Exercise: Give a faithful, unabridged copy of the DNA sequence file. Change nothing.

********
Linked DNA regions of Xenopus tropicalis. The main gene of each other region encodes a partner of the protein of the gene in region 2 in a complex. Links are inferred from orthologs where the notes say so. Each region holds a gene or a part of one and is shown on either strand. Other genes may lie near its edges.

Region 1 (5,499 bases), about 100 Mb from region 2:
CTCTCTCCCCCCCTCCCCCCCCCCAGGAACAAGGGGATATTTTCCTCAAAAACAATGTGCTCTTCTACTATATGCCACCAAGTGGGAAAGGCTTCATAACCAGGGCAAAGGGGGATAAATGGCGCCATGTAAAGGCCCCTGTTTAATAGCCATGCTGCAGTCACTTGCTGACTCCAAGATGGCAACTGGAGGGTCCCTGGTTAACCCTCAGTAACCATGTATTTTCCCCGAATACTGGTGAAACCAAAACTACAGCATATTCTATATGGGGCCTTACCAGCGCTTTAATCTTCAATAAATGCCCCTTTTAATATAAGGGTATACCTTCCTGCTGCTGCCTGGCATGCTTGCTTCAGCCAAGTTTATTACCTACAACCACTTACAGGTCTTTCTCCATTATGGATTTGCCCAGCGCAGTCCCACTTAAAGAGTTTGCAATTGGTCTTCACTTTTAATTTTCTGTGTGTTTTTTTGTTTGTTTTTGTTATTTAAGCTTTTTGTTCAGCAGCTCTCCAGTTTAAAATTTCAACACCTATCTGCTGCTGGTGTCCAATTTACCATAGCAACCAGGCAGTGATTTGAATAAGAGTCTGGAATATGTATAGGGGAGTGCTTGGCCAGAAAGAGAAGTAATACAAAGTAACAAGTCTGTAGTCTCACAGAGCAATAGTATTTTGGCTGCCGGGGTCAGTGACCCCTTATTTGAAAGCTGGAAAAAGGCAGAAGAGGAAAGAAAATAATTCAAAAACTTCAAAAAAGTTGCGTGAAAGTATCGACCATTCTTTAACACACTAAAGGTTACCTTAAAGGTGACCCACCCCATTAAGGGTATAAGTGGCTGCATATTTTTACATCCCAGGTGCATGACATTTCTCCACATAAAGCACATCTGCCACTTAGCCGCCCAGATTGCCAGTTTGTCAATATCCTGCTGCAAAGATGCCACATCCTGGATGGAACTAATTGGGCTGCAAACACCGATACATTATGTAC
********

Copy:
Linked DNA regions of Xenopus tropicalis. The main gene of each other region encodes a partner of the protein of the gene in region 2 in a complex. Links are inferred from orthologs where the notes say so. Each region holds a gene or a part of one and is shown on either strand. Other genes may lie near its edges.

Region 1 (5,499 bases), about 100 Mb from region 2:
CTCTCTCCCCCCCTCCCCCCCCCCAGGAACAAGGGGATATTTTCCTCAAAAACAATGTGCTCTTCTACTATATGCCACCAAGTGGGAAAGGCTTCATAACCAGGGCAAAGGGGGATAAATGGCGCCATGTAAAGGCCCCTGTTTAATAGCCATGCTGCAGTCACTTGCTGACTCCAAGATGGCAACTGGAGGGTCCCTGGTTAACCCTCAGTAACCATGTATTTTCCCCGAATACTGGTGAAACCAAAACTACAGCATATTCTATATGGGGCCTTACCAGCGCTTTAATCTTCAATAAATGCCCCTTTTAATATAAGGGTATACCTTCCTGCTGCTGCCTGGCATGCTTGCTTCAGCCAAGTTTATTACCTACAACCACTTACAGGTCTTTCTCCATTATGGATTTGCCCAGCGCAGTCCCACTTAAAGAGTTTGCAATTGGTCTTCACTTTTAATTTTCTGTGTGTTTTTTTGTTTGTTTTTGTTATTTAAGCTTTTTGTTCAGCAGCTCTCCAGTTTAAAATTTCAACACCTATCTGCTGCTGGTGTCCAATTTACCATAGCAACCAGGCAGTGATTTGAATAAGAGTCTGGAATATGTATAGGGGAGTGCTTGGCCAGAAAGAGAAGTAATACAAAGTAACAAGTCTGTAGTCTCACAGAGCAATAGTATTTTGGCTGCCGGGGTCAGTGACCCCTTATTTGAAAGCTGGAAAAAGGCAGAAGAGGAAAGAAAATAATTCAAAAACTTCAAAAAAGTTGCGTGAAAGTATCGACCATTCTTTAACACACTAAAGGTTACCTTAAAGGTGACCCACCCCATTAAGGGTATAAGTGGCTGCATATTTTTACATCCCAGGTGCATGACATTTCTCCACATAAAGCACATCTGCCACTTAGCCGCCCAGATTGCCAGTTTGTCAATATCCTGCTGCAAAGATGCCACATCCTGGATGGAACTAATTGGGCTGCAAACACCGATACATTATGTAC